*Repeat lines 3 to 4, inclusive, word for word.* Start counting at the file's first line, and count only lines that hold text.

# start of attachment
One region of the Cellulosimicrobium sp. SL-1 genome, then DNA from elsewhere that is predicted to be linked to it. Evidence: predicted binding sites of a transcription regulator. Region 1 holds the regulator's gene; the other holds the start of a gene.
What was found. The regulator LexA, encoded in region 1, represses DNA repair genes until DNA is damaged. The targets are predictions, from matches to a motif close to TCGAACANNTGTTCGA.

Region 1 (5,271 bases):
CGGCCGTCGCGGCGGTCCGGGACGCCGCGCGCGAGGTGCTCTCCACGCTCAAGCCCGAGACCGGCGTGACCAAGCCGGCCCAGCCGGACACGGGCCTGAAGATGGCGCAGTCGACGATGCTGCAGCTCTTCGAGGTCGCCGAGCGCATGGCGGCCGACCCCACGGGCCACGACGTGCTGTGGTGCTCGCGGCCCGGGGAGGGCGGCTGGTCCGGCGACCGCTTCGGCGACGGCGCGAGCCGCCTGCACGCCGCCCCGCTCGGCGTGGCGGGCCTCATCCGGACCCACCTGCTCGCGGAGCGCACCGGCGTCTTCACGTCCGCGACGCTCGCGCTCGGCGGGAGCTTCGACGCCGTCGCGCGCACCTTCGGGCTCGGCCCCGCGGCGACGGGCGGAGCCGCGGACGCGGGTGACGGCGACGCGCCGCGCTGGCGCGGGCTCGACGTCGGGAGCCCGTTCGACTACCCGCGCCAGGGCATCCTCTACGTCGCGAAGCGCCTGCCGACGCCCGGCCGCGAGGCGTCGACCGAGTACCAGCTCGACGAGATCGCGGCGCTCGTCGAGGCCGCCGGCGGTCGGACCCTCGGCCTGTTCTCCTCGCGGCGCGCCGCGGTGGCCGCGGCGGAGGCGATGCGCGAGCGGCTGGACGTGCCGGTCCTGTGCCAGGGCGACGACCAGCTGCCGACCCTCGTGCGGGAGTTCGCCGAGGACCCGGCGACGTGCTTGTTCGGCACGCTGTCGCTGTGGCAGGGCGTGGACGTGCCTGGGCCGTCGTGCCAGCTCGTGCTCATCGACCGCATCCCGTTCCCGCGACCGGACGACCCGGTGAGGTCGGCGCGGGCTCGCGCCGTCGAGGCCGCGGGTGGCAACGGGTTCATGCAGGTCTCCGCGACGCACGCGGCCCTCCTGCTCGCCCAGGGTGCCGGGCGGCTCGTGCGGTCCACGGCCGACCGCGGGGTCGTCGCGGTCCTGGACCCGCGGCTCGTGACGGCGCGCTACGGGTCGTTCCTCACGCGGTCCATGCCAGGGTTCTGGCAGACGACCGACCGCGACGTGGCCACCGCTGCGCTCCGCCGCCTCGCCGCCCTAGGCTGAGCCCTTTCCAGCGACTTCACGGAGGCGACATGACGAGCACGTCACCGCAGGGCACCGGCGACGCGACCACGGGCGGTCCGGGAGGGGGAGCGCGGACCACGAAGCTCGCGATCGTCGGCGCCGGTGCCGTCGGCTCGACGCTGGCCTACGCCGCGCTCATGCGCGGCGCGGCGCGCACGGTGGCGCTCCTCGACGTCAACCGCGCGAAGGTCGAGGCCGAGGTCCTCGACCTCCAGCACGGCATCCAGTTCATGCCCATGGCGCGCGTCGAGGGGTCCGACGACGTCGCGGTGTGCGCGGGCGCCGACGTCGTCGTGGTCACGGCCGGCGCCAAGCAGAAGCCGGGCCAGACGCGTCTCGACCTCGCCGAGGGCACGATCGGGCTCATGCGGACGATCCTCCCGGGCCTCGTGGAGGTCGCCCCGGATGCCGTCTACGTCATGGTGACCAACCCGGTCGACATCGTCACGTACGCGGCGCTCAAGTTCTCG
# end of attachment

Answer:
Region 1 (5,271 bases):
CGGCCGTCGCGGCGGTCCGGGACGCCGCGCGCGAGGTGCTCTCCACGCTCAAGCCCGAGACCGGCGTGACCAAGCCGGCCCAGCCGGACACGGGCCTGAAGATGGCGCAGTCGACGATGCTGCAGCTCTTCGAGGTCGCCGAGCGCATGGCGGCCGACCCCACGGGCCACGACGTGCTGTGGTGCTCGCGGCCCGGGGAGGGCGGCTGGTCCGGCGACCGCTTCGGCGACGGCGCGAGCCGCCTGCACGCCGCCCCGCTCGGCGTGGCGGGCCTCATCCGGACCCACCTGCTCGCGGAGCGCACCGGCGTCTTCACGTCCGCGACGCTCGCGCTCGGCGGGAGCTTCGACGCCGTCGCGCGCACCTTCGGGCTCGGCCCCGCGGCGACGGGCGGAGCCGCGGACGCGGGTGACGGCGACGCGCCGCGCTGGCGCGGGCTCGACGTCGGGAGCCCGTTCGACTACCCGCGCCAGGGCATCCTCTACGTCGCGAAGCGCCTGCCGACGCCCGGCCGCGAGGCGTCGACCGAGTACCAGCTCGACGAGATCGCGGCGCTCGTCGAGGCCGCCGGCGGTCGGACCCTCGGCCTGTTCTCCTCGCGGCGCGCCGCGGTGGCCGCGGCGGAGGCGATGCGCGAGCGGCTGGACGTGCCGGTCCTGTGCCAGGGCGACGACCAGCTGCCGACCCTCGTGCGGGAGTTCGCCGAGGACCCGGCGACGTGCTTGTTCGGCACGCTGTCGCTGTGGCAGGGCGTGGACGTGCCTGGGCCGTCGTGCCAGCTCGTGCTCATCGACCGCATCCCGTTCCCGCGACCGGACGACCCGGTGAGGTCGGCGCGGGCTCGCGCCGTCGAGGCCGCGGGTGGCAACGGGTTCATGCAGGTCTCCGCGACGCACGCGGCCCTCCTGCTCGCCCAGGGTGCCGGGCGGCTCGTGCGGTCCACGGCCGACCGCGGGGTCGTCGCGGTCCTGGACCCGCGGCTCGTGACGGCGCGCTACGGGTCGTTCCTCACGCGGTCCATGCCAGGGTTCTGGCAGACGACCGACCGCGACGTGGCCACCGCTGCGCTCCGCCGCCTCGCCGCCCTAGGCTGAGCCCTTTCCAGCGACTTCACGGAGGCGACATGACGAGCACGTCACCGCAGGGCACCGGCGACGCGACCACGGGCGGTCCGGGAGGGGGAGCGCGGACCACGAAGCTCGCGATCGTCGGCGCCGGTGCCGTCGGCTCGACGCTGGCCTACGCCGCGCTCATGCGCGGCGCGGCGCGCACGGTGGCGCTCCTCGACGTCAACCGCGCGAAGGTCGAGGCCGAGGTCCTCGACCTCCAGCACGGCATCCAGTTCATGCCCATGGCGCGCGTCGAGGGGTCCGACGACGTCGCGGTGTGCGCGGGCGCCGACGTCGTCGTGGTCACGGCCGGCGCCAAGCAGAAGCCGGGCCAGACGCGTCTCGACCTCGCCGAGGGCACGATCGGGCTCATGCGGACGATCCTCCCGGGCCTCGTGGAGGTCGCCCCGGATGCCGTCTACGTCATGGTGACCAACCCGGTCGACATCGTCACGTACGCGGCGCTCAAGTTCTCG